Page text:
This weekend I surprisingly had NO scheduled plans so it seemed like the perfect opportunity to cozy up with my cookbooks and get excited about my meals for the upcoming week. I absolutely love having the opportunity to plan ahead because I find the process of choosing what to make and buying the ingredients just as enjoyable as preparing or eating the meal itself. It also usually means I can be more leisurely with my prep work on the weekend so meals come together quickly during the week. This is perfect for me because I really find chopping and measuring to be soothing (My boyfriend always teases me that when I cook I get in to a ‘zone’ where I stop noticing everything else that’s going on around me.) but only when I’m not rushed.
The weather ended up being fantastic and sunny so once I selected my recipes for the week I walked to a local open market called Haymarket for produce and to Whole Foods for everything else. Unfortunately Haymarket, while a Boston mainstay, is not a farmers’ market, but it is a place to get exceptionally good deals and enjoy some people watching. I walked away with, among other things, a container of strawberries for 50 cents, a perfectly ripe pineapple for $1.50, and 3 lbs of bananas (oddly with Whole Foods stickers) for $1. I actually bought so much stuff that my reusable bag broke on the way to Whole Foods. I’m amazed my produce made it home without substantial bruising.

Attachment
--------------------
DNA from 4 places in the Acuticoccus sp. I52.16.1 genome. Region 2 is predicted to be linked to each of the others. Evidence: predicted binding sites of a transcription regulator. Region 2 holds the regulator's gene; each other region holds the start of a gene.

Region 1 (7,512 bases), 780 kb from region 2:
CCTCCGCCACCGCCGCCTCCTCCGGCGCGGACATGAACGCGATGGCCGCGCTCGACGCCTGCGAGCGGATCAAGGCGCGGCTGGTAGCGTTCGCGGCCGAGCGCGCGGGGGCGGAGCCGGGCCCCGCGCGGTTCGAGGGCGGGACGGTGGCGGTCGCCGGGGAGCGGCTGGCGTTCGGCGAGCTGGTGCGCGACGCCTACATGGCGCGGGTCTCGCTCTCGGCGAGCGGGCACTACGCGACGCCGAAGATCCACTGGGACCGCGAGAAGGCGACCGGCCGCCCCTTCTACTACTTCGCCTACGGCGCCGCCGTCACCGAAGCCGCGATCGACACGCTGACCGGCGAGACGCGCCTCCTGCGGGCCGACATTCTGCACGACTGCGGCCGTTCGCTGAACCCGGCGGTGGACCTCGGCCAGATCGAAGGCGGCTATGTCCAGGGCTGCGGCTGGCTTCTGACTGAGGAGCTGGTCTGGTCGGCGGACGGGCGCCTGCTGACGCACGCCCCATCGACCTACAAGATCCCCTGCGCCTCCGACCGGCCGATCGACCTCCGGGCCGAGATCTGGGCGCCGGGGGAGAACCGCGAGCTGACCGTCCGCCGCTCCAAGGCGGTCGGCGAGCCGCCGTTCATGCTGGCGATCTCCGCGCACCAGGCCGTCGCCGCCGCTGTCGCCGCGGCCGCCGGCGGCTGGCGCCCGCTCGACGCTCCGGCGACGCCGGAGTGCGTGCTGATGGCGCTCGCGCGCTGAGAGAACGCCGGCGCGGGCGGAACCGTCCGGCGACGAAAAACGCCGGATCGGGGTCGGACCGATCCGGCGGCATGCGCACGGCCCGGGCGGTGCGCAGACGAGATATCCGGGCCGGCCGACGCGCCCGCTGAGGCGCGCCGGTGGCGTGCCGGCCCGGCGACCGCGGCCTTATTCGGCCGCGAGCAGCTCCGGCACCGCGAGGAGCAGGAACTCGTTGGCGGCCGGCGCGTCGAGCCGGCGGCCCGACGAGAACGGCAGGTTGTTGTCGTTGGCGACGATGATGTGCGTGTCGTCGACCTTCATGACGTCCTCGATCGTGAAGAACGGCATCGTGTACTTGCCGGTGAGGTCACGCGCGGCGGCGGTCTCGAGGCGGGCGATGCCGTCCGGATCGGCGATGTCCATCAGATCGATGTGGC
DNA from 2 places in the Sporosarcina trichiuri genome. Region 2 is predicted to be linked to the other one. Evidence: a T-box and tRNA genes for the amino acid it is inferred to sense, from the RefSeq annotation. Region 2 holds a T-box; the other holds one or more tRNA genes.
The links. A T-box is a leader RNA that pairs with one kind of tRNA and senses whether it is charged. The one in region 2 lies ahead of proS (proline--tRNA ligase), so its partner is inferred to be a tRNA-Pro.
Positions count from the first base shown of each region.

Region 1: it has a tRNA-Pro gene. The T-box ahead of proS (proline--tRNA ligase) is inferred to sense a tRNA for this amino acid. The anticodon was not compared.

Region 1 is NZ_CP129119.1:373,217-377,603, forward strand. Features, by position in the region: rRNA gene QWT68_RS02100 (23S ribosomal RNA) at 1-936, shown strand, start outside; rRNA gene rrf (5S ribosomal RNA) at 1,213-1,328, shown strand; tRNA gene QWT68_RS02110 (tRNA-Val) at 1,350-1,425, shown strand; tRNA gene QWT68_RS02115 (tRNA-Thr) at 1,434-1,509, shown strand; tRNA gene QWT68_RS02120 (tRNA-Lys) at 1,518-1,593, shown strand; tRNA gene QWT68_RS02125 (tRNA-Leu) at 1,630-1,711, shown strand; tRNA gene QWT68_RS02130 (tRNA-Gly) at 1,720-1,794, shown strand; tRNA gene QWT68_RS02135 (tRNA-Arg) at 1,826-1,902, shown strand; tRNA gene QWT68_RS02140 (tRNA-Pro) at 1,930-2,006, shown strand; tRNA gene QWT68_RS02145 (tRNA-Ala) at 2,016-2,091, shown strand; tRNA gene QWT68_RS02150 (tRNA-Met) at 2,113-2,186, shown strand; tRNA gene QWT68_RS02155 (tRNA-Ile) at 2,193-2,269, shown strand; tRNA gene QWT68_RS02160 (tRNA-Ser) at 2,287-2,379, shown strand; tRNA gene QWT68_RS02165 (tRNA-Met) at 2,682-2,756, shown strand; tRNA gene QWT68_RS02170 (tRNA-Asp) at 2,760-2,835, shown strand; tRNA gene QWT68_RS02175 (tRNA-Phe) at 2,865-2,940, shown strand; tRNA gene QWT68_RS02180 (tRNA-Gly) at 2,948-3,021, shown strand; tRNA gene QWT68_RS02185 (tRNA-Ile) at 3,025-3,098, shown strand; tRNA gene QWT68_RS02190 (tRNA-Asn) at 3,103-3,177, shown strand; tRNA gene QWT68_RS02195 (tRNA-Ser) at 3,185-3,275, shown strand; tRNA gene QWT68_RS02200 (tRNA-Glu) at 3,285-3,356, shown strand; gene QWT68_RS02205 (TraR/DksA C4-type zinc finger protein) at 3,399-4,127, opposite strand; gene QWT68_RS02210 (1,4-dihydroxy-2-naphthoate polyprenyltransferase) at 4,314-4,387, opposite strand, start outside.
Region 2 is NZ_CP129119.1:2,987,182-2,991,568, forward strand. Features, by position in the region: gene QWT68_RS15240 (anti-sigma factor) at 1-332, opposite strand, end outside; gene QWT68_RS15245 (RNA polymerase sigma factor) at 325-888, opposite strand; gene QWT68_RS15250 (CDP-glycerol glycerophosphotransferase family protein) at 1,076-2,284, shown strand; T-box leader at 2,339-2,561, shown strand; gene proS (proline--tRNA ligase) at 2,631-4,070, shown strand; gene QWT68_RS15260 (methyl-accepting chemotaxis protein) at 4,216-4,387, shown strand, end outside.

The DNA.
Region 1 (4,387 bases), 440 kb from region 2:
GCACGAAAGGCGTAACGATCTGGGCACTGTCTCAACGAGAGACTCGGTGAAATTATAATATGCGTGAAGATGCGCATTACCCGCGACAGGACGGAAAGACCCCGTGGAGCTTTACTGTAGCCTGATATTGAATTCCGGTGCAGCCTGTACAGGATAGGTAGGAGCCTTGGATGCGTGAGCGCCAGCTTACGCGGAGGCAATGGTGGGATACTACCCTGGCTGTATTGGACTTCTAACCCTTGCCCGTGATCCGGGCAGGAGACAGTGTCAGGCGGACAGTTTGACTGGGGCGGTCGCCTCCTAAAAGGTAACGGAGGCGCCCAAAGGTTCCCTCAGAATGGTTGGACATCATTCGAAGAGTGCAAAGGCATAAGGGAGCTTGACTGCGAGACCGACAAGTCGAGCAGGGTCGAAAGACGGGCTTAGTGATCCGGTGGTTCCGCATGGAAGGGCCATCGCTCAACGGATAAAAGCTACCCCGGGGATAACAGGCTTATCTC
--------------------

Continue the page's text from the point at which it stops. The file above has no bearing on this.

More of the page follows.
I whipped up a delicious lunch after my shopping trip. It wasn’t exactly a looker, but was quite delicious. It was my humble take on Saag. My version was adapted from the recipe for Spinach with Yogurt and Cheese from How to Cook Everything Vegetarian, but made hot dish style. Hotdishes are a practically tradition in my home state of Minnesota. Usually they consist of a starch, meat and/or vegetables, a binder (most often a canned soup or sauce) and some sort of topping. They are a mainstay in church cookbooks and at potlucks. Though I don’t remember eating many of them as a kid, they are far and away one of the dishes I associate with my home state. The idea of marrying the ‘hotdish’ formula and Indian flavors seemed like fun. I followed Mark Bittman’s baked version, except that I stirred precooked brown basmati rice and sauteed tofu before baking. Unfortunately it needed a lot more ‘binder’ because it wasn’t as creamy as I had hoped, but I am definitely looking forward to perfecting it and will post the recipe when I do.